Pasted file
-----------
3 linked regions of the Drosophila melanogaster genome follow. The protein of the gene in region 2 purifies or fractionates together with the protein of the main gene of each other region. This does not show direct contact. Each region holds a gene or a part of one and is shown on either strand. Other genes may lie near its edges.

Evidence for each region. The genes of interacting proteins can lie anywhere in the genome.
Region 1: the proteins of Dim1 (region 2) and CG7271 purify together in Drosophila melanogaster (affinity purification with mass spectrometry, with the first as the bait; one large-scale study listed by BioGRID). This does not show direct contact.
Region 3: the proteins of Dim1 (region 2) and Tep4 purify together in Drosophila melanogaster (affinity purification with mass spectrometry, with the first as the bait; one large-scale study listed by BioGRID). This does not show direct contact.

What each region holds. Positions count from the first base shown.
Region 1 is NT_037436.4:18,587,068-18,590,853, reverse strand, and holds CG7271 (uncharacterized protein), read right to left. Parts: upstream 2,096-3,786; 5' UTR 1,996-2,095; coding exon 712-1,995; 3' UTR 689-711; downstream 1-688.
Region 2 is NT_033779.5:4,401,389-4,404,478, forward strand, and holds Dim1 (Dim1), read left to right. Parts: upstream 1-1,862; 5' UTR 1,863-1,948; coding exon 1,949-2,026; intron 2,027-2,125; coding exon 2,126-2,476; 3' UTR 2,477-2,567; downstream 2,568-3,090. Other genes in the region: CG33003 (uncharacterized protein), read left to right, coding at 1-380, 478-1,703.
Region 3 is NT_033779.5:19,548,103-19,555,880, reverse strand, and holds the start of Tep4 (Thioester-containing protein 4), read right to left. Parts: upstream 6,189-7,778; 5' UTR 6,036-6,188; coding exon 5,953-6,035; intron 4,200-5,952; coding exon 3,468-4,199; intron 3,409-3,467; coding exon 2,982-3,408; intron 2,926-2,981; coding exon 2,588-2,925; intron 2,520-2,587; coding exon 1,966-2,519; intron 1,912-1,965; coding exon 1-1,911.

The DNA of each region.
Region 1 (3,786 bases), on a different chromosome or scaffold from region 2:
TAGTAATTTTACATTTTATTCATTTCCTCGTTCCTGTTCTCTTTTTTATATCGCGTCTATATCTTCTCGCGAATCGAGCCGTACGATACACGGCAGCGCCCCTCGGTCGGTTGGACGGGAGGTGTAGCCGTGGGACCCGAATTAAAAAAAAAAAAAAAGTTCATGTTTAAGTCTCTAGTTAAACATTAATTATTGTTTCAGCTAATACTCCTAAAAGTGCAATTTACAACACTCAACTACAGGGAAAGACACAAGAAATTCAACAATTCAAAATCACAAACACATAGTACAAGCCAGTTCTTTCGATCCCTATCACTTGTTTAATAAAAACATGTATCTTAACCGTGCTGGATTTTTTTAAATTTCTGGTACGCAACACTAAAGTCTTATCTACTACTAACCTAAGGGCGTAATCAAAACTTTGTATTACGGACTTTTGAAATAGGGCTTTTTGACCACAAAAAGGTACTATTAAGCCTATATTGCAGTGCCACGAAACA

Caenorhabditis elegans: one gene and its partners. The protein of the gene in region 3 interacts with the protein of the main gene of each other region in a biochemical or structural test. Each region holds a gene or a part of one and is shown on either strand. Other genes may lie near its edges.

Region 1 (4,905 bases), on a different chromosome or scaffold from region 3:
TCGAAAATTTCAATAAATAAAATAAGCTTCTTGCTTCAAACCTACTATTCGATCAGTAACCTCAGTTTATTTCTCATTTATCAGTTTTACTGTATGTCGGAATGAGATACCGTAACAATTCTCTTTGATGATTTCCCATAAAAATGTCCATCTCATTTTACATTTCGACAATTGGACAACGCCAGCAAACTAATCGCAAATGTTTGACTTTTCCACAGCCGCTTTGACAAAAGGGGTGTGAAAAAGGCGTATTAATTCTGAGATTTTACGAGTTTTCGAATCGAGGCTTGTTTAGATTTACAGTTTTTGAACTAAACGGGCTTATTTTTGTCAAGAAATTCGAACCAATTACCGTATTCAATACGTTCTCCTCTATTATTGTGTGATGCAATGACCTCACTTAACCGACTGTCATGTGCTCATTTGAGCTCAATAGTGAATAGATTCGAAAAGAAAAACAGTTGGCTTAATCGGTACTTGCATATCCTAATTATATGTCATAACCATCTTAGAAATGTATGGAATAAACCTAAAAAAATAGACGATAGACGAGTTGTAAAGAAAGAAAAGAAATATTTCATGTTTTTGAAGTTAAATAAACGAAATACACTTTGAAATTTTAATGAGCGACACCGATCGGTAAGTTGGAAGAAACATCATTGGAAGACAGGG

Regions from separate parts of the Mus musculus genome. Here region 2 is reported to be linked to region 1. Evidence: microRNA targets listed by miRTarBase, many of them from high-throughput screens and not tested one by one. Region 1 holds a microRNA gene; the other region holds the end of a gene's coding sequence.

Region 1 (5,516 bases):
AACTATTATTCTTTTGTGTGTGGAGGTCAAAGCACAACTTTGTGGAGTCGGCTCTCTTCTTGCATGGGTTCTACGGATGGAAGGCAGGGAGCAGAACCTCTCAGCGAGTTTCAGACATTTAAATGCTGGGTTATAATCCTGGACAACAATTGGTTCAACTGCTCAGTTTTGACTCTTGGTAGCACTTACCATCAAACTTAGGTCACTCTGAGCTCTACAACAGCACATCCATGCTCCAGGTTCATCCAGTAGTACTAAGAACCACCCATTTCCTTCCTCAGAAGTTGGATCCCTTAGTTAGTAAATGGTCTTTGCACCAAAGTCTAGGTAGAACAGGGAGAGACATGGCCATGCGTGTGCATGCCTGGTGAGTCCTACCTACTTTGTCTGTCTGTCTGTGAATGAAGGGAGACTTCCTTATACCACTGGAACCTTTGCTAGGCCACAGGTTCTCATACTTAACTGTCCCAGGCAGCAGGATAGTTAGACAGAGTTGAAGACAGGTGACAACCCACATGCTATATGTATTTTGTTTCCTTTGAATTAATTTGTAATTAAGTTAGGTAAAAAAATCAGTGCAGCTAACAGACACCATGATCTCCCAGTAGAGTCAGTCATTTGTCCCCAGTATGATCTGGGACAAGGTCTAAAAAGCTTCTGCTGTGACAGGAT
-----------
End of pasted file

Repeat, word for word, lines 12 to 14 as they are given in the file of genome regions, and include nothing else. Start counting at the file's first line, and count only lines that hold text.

Caenorhabditis elegans: one gene and its partners. The protein of the gene in region 3 interacts with the protein of the main gene of each other region in a biochemical or structural test. Each region holds a gene or a part of one and is shown on either strand. Other genes may lie near its edges.

Region 1 (4,905 bases), on a different chromosome or scaffold from region 3:
TCGAAAATTTCAATAAATAAAATAAGCTTCTTGCTTCAAACCTACTATTCGATCAGTAACCTCAGTTTATTTCTCATTTATCAGTTTTACTGTATGTCGGAATGAGATACCGTAACAATTCTCTTTGATGATTTCCCATAAAAATGTCCATCTCATTTTACATTTCGACAATTGGACAACGCCAGCAAACTAATCGCAAATGTTTGACTTTTCCACAGCCGCTTTGACAAAAGGGGTGTGAAAAAGGCGTATTAATTCTGAGATTTTACGAGTTTTCGAATCGAGGCTTGTTTAGATTTACAGTTTTTGAACTAAACGGGCTTATTTTTGTCAAGAAATTCGAACCAATTACCGTATTCAATACGTTCTCCTCTATTATTGTGTGATGCAATGACCTCACTTAACCGACTGTCATGTGCTCATTTGAGCTCAATAGTGAATAGATTCGAAAAGAAAAACAGTTGGCTTAATCGGTACTTGCATATCCTAATTATATGTCATAACCATCTTAGAAATGTATGGAATAAACCTAAAAAAATAGACGATAGACGAGTTGTAAAGAAAGAAAAGAAATATTTCATGTTTTTGAAGTTAAATAAACGAAATACACTTTGAAATTTTAATGAGCGACACCGATCGGTAAGTTGGAAGAAACATCATTGGAAGACAGGG